At around a healthy 90dB efficiency and with a benign 8ohm nominal impedance, I doubt you’ll have much trouble in finding an amplifier that will drive the K1. My advice would be to push the boat out in this department because the speaker will reward quality. The recently reviewed and very cost-effective Moonriver integrated amplifier springs to mind as a vice-free, well-priced option, but I spent most of my time listening to it with my trusty Vitus SIA-025. With this in place and operating in pure Class A, it took about a week of constant use from new before I thought the speaker came together musically. For this reason, I would always prefer to review a well run-in pair of speakers every time. When I first installed the K1, they were tonally cool, detailed, sharp and overly tight, but the ribbon and the bass/mid drivers were on no more than informal nodding terms. As the days passed, that 165mm unit loosened up, and they advanced toward a full handshake. It’s always fascinating to hear the noticeable ways that speakers develop with use, as with a week to ten days of intense exercise. The K1 became more musically whole and tonally expansive. The drivers, crossover and cabinet had formed a musical partnership, and I began to experiment with positioning.
They are actually quite forgiving in this respect and I had decent results near a rear wall but better with them standing in more free air which I certainly preferred. As ever, toe-in needs a bit of experimentation, never easy with a heavy stand-mount. Perhaps the reputation that ribbon drivers have with regard to high-frequency vertical beaming needs factoring in but these ribbons don’t strike me as being particularly guilty in this respect. If you want a clean-cut and fully detailed musical picture, you’ll likely end up with them directly facing the hot spot, but I eased that a little with a small toe-in angle without any significant drop off at high frequencies but I liked the driver integration and slightly relaxed presentation more.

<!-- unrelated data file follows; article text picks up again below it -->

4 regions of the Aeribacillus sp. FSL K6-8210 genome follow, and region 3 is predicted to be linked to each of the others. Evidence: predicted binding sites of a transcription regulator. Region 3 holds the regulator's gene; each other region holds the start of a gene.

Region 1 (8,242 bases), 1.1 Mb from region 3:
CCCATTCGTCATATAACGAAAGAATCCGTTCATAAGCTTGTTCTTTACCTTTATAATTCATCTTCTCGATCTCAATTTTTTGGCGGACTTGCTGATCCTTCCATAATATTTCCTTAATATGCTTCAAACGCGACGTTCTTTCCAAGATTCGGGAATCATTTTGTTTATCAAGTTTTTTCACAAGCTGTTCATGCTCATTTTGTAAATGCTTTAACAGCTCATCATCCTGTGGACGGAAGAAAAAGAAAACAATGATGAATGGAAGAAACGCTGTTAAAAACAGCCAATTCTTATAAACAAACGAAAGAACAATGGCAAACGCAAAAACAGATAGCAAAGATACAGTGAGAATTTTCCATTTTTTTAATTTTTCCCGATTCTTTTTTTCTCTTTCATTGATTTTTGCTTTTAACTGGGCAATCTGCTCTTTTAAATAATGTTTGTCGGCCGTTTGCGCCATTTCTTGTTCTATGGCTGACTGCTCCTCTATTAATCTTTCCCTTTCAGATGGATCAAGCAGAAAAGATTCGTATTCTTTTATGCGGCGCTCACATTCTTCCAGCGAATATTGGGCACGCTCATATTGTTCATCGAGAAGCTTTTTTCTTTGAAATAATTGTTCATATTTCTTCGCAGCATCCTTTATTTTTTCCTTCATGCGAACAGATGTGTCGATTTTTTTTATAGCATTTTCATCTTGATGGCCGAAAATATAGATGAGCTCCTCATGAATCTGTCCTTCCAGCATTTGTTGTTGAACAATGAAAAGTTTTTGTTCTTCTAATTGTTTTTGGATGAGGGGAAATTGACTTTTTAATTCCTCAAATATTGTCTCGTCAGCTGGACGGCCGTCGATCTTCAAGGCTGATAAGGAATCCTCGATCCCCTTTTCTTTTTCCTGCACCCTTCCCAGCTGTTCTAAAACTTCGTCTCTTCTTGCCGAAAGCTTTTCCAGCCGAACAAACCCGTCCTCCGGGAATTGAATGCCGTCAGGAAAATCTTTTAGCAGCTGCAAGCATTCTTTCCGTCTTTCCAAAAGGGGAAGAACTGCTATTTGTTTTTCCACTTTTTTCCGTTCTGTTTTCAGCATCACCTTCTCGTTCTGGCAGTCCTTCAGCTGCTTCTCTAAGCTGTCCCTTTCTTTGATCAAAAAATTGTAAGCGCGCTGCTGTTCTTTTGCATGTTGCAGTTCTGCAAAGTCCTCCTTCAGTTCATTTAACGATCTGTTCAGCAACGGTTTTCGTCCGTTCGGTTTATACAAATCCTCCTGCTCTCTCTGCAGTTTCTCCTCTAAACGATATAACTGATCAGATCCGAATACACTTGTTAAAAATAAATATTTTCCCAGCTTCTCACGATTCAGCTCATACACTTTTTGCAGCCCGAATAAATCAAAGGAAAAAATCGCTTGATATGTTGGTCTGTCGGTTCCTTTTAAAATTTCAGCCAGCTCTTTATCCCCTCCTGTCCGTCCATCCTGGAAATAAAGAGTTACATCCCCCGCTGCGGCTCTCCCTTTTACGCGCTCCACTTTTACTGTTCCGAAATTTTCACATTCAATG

It’s a fairly straightforward design, classic even, but there’s something so musically focussed about a properly designed two-way stand-mount with high quality drivers and a great crossover. It’s the sense of uncomplicated articulation coupled with a very focussed, free and dynamic bass that sits at the heart of great two-way designs, and the K1 is a superb example of that philosophy, with such a taut and stiff cone material as Kevlar, a synthetic Aramid fibre, the K1 drives with a real sense of purpose and most importantly, control. It is very fast with considerable transient power and the ability to translate what is happening in the bottom end with rhythmic flow and movement that grew more and more impressive as the hours and days passed. If you want to delve into what a bass player is doing, then the K1 will tell you in detail. Fast or slow, attack or decay, start or stop, it’s right there, on the button every time. But don’t ignore the influence of the ribbon in translating the music down here, either. That crossover is immaculately matched to the control of the drivers and the cabinet, and the speaker never wanders into vague territory. Dreaming Spirits from Mark Egan and Arjun Bruggman [Wavetone] features that singing fretless bass carries distant memories of the great Jaco and certainly has the whiff of Weather Report within its harmonic progressions cascading rhythmic signatures. This is a spacey, moody album full of soundscapes that speed and dart around the room, invoking a sense of floating mystery. The K1 was extra special here. That tweeter and its subtleties of tonal shading, control and texture really bring the music into the room. It is never wispy or remotely brittle, and I mean never. The bass/mid unit just sings, and the integration with the ribbon projects the music outside the speaker boundaries. In a word, it is seamless, and I used this album as a gauge for the K1’s run-in status over several weeks and as things improved tonally, so did the balance between technical precision of the speaker and the humanity of the musicians. It is easy to listen to the melody and the unique character of that fretless bass at any level. It’s picture painting in sound, and the K1 just glides through it with ease and great delicacy.
Every time I sat for a listening session with this ProAc, I was struck by its clean-edged directness and the neat, compact shape of the music. Suppose you like low-frequency bandwidth and love to feel that initial and compressive impact of a bass drum, then you won’t be disappointed. The sheer weight and punch is dramatic and, most importantly, clean. I ran through a few Billy Cobham albums, and it was good to hear his agility at the bottom of the kit potently expressed. Zero cabinet effects are dragging the tempo down. The interplay between Billy and his numerous bass players over the years was great because that strict sense of taut, bang, bang, bang pistonic drive that comparatively few speakers manage is easy work for the K1.